I've seen a lot of good ideas and a lot of good reminders of things I've done before but haven't done lately through this linky from Head Over Heels for Teaching.
I figured I'd share a quick one myself!
Mine involves the use of multi-link cubes. When I can tell that the kids need a brain break or if I need to quiz my kids on a particular skill, then I play a game with them. For example, maybe I pass out the judy clocks and give them an elapsed time problem. They write the answer on a marker board (or right on the desk!) I quickly walk around the room and check for correct answers, if the student is correct they get a cube. I often have them put up a trifolder "office" to keep their answers private.
I usually make it through about 10 problems or so. The kids love collecting the cubes and building with them, and it keeps them focused on the questions I'm asking so they can get a new cube to build with.
The best part of it all is that often I'll play this game right before lunch or specials and ask the kids to just leave their cube structures on their desks. Then when they're out of the room I can walk around with a list of my kids' names and mark the numbers of cubes they received. If I asked 10 questions and a kid has 9 out of 10 possible cubes then that let's me know that he gets elapsed time problems with 90% accuracy. It really helps me notice when a certain kid doesn't get a certain concept. And if I were the quantitative data collecting, grade giving type then I would have just collected a grade for the gradebook for each kiddo too! (We don't really give grades in my school.)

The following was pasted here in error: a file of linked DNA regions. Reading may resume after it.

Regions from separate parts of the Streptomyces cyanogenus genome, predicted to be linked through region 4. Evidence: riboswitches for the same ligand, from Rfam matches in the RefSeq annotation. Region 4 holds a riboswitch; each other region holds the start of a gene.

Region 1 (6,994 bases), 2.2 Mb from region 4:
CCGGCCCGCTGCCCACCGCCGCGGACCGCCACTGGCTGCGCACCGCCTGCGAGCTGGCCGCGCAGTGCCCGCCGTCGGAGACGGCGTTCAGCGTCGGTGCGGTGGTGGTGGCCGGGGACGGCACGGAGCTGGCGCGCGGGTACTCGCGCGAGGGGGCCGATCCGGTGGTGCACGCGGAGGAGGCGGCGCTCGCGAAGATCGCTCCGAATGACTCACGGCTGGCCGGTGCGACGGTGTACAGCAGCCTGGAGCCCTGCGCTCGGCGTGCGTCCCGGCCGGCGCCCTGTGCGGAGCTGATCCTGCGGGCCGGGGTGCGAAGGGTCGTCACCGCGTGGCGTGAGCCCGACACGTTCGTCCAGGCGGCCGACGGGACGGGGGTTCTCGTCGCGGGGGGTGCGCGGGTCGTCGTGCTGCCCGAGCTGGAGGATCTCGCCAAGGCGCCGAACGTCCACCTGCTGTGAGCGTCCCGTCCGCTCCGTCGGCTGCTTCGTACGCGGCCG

If everybody gets a cube, we move on. If a decent number miss a cube then I get a kiddo to explain how they got their answer. Sometimes I make the questions get progressively more difficult.
When playing with a group of kids that has some students in it that might not do so well I'm sure to be somewhat stealthy when I award the cubes. I've also started every kid with a small pile of cubes (I pick one color for this) and then disregard those cubes when it's time to use the cubes to assess their understanding.
I've played this game with my 1st/2nd multi-age class and I've played it with my 5th graders. Both groups have loved it. Better than doing a worksheet for sure! With the 5th graders I've been known to pass out two cubes for every right answer, just because they like having more cubes to build with. I've done it with a lot of skills that need to be practiced...time, greater than/less than, counting money, calculator usage, finding words in a dictionary, spelling tests, etc.
Another option in place of the multi-link cubes is to pass out pattern blocks for the kids to make symmetrical 'flower' designs with.
Check out the other great ideas in the linky!